Moon’s Folly

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89876[1]By Thilo Graf

This pdf from Headless Hydra Games is 28 pages long , 1 page front cover, 1/2 page editorial, 1 page SRD, 5 pages for campaign notes and 1 blank page, leaving 20.5 pages of content for the little village, so let’s check it out.

My point of reference for this review will be Raging Swan Press’s excellent “Swallowfeld”-supplement.

Moon’s Folly is the name of a small timber-driven rural village not far from Mor Aldenn, Headless Hydra’s default mini-setting that is unique is some peculiar ways, namely that lycanthropes can suppress their violent urges in the vicinity of the central henge-like temple of the local minor goddess the town was build around. Another idea that sets Moon’s Folly apart from other villages is that there is a significant fey population coexisting with the 2 lumber-magnates and their efforts, resulting in a rather idyllic setting that seems rather bland at first sight, but I’ll get back to that in the spoiler-section.

The town is presented with a timeline, a beautiful map of the town as well as the surrounding area and features some nice b/w-artworks for some characters, 4 of which come with their own stat-blocks. I especially liked that there are witches and one oracle in this product. APG-love is always nice. The town also comes with a nice town-stat-block.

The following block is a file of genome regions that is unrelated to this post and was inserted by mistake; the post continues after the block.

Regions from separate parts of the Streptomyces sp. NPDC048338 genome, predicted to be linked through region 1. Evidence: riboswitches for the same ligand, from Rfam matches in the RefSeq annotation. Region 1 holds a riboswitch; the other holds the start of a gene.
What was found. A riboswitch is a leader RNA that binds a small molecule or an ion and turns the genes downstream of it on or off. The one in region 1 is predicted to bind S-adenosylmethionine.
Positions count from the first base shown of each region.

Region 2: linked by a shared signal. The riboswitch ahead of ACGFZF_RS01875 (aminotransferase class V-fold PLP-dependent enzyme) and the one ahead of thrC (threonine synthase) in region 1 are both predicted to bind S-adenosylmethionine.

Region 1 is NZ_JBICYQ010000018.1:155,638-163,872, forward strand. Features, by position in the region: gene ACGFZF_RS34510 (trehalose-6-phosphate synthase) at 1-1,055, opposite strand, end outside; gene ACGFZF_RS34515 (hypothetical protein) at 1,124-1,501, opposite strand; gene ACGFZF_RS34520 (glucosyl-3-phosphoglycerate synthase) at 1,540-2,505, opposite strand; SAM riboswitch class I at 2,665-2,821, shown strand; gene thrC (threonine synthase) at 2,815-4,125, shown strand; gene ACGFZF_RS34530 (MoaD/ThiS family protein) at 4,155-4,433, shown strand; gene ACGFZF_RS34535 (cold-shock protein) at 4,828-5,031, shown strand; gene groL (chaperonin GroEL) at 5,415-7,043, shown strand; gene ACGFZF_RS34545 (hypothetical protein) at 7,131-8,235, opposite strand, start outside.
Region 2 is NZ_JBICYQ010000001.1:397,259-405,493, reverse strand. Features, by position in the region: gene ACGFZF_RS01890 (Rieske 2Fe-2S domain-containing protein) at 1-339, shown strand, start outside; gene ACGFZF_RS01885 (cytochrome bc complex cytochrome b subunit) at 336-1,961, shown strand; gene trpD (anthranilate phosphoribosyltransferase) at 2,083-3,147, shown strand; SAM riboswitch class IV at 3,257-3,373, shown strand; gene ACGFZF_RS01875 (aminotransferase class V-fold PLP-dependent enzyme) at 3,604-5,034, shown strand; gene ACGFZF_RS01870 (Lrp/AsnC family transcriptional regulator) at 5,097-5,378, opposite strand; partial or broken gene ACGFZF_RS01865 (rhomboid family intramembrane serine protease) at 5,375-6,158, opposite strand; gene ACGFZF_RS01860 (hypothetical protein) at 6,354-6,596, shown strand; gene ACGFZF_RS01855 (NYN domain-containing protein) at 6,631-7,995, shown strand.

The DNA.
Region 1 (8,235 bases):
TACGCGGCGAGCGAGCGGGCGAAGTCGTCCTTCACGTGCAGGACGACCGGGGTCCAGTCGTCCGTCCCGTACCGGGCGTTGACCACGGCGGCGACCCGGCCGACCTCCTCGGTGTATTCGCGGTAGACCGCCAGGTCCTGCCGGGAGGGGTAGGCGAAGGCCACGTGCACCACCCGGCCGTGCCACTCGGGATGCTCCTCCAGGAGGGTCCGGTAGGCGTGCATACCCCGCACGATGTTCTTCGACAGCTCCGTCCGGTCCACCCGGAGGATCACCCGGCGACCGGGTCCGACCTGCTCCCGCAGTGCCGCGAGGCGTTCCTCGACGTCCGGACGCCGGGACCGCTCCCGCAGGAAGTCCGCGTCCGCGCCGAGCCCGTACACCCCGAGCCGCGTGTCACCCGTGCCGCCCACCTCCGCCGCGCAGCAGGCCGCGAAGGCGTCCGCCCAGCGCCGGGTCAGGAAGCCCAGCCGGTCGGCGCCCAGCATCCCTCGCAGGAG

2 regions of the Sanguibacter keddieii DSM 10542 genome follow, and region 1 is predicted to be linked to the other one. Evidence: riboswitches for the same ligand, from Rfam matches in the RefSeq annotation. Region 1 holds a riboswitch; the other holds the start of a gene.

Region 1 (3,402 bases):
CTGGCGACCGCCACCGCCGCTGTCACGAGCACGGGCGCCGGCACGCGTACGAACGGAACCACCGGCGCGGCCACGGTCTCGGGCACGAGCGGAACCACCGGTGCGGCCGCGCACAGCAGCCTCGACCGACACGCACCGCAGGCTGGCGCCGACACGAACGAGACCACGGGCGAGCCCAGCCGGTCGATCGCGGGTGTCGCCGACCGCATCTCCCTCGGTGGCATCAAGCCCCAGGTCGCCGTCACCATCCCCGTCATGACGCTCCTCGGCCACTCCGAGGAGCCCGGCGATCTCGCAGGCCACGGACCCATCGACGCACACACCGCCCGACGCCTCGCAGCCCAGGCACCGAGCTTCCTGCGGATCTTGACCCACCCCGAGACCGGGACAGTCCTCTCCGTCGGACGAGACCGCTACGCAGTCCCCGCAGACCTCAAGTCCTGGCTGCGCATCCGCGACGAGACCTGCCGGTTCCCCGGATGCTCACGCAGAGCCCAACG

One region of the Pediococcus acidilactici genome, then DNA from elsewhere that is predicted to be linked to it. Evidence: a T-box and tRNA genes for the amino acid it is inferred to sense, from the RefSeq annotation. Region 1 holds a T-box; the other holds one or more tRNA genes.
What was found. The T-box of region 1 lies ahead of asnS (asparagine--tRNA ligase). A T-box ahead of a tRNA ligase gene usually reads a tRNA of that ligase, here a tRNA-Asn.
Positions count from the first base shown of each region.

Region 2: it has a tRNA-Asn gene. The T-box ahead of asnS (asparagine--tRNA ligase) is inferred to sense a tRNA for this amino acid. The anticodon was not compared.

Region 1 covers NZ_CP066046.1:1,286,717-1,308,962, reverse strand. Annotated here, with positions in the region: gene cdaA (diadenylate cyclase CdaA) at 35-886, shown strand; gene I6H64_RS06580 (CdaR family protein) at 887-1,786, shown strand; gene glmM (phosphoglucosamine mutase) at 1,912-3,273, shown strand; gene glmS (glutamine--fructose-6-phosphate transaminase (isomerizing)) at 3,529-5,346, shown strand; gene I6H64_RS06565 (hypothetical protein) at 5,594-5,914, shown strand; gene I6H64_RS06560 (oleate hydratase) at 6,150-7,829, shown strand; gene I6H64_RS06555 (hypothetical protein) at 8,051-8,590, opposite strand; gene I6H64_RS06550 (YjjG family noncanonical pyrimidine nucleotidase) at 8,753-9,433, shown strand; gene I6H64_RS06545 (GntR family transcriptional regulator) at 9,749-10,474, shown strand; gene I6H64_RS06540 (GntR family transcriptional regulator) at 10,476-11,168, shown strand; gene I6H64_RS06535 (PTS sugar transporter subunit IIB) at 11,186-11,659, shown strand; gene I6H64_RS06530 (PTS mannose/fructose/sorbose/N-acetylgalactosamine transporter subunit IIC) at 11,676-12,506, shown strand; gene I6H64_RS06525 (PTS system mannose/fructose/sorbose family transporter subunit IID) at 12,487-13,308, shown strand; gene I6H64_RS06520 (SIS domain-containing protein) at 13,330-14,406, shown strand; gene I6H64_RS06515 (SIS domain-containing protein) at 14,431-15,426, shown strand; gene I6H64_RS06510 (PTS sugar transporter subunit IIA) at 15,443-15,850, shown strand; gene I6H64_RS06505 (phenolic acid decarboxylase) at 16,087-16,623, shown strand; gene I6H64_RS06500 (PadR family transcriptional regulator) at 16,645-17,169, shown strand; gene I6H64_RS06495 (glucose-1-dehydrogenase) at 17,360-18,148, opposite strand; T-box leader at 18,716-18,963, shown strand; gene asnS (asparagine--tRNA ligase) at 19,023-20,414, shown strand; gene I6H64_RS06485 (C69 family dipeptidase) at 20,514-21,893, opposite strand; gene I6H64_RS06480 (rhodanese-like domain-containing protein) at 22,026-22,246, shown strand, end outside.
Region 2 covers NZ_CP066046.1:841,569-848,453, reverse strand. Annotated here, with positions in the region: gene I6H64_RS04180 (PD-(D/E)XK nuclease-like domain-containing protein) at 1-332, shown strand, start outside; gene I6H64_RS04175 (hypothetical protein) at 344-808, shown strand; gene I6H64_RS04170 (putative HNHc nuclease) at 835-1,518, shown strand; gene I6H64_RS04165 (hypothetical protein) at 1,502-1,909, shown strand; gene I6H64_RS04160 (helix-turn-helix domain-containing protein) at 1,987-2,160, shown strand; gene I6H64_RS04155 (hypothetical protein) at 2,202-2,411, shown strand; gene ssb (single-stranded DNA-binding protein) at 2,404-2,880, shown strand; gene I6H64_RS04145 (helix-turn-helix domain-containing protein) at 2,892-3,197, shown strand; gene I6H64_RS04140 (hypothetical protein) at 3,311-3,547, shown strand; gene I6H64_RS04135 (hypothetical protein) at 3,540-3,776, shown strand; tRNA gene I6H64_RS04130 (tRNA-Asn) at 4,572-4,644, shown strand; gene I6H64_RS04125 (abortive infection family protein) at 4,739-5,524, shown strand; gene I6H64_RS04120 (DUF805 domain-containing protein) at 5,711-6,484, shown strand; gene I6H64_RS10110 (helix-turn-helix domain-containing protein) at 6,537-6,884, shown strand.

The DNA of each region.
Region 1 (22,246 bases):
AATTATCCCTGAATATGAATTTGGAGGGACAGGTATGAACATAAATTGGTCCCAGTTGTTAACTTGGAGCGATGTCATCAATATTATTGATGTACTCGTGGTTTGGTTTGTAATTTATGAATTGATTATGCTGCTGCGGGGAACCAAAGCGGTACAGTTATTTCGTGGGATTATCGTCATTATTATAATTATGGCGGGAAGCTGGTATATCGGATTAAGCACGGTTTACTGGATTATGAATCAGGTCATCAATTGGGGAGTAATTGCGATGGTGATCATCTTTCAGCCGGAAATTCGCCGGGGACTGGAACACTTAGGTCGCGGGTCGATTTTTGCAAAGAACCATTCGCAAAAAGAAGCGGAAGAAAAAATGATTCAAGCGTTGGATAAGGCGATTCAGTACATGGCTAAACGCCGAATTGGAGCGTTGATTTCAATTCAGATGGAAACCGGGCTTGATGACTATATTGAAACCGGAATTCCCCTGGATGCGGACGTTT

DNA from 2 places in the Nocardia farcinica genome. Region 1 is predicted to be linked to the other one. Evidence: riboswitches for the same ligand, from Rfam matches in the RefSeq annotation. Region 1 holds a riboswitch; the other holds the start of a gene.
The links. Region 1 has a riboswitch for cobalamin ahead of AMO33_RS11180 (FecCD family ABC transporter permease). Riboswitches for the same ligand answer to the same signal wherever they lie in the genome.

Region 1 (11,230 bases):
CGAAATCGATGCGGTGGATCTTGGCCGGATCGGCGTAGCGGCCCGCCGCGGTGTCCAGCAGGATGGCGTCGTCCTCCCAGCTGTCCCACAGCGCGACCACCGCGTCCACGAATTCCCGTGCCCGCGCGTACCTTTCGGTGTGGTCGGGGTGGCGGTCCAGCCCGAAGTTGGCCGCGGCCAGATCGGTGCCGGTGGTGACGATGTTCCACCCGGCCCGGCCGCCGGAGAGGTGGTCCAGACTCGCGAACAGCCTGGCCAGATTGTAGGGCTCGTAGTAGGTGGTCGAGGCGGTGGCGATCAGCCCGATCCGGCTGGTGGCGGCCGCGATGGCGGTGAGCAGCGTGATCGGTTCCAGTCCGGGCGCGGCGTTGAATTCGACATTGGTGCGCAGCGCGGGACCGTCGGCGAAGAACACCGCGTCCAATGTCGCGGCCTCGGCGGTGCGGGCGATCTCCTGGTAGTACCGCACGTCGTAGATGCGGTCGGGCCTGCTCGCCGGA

After a summary of notable locations, we get some stat-blocks of significant NPCs, but unfortunately, not as many as I would have liked have been fully stated.

On the rules-site, we get a side-box for lycanthropic PCs, which, due to the small amount of space reserved, amounts to ECL+1, which I didn’t like – PFRPG did well to get rid of ECL+races in favor of racial classes. One of the 4 new campaign traits also refers to lycanthropes, rendering it not too useful for people like me, but oh well. We also get 5 new feats, mostly dealing with lycanthropy and fey ancestry. While none of the feats felt overpowered, I didn’t consider any of them to be brilliant. Nice to have and potentially useful, but not entirely awesome mechanics-wise. The 4 new alchemical items (like a cold iron whetstone that ignores a part of the damage reduction for creatures susceptible to cold iron) are a completely different thing, though: I love them! There are also some random encounters for the wilds, short rumors and we get a new fey, the stiltskin (like in Rumpelstiltzchen) that actually gets fey done right. I love the critter. 5 adventure-seeds are also given and this is where the spoilers start. So again: Potential players, please skip to the conclusion!


All right! Thought the town is too idyllic? Turns out it isn’t! The two feuding lumber consortiums are actually working hand in hand. The local bard is happily plagiarizing and the reason for a love tryst between species is actually magic – on one side. The other person actually knows about the magic, but loves the enchanted person. The dryad-leaders of the local fey actually weep at the cutting down of trees and plot the downfall of the community via coercion of their fellow fey and up until now only a druid suspects the truth. What about the lame lycanthropy-suppressing moon goddess? It’s actually an archon’s spirit bound and imprisoned at the area and the local ghost is the only being who knows about the religion being a lie. Enough potential for conflict yet? Even better, all plots are somewhat easy to connect/are already connected, thus more or less delivering a complex adventure almost set out for you.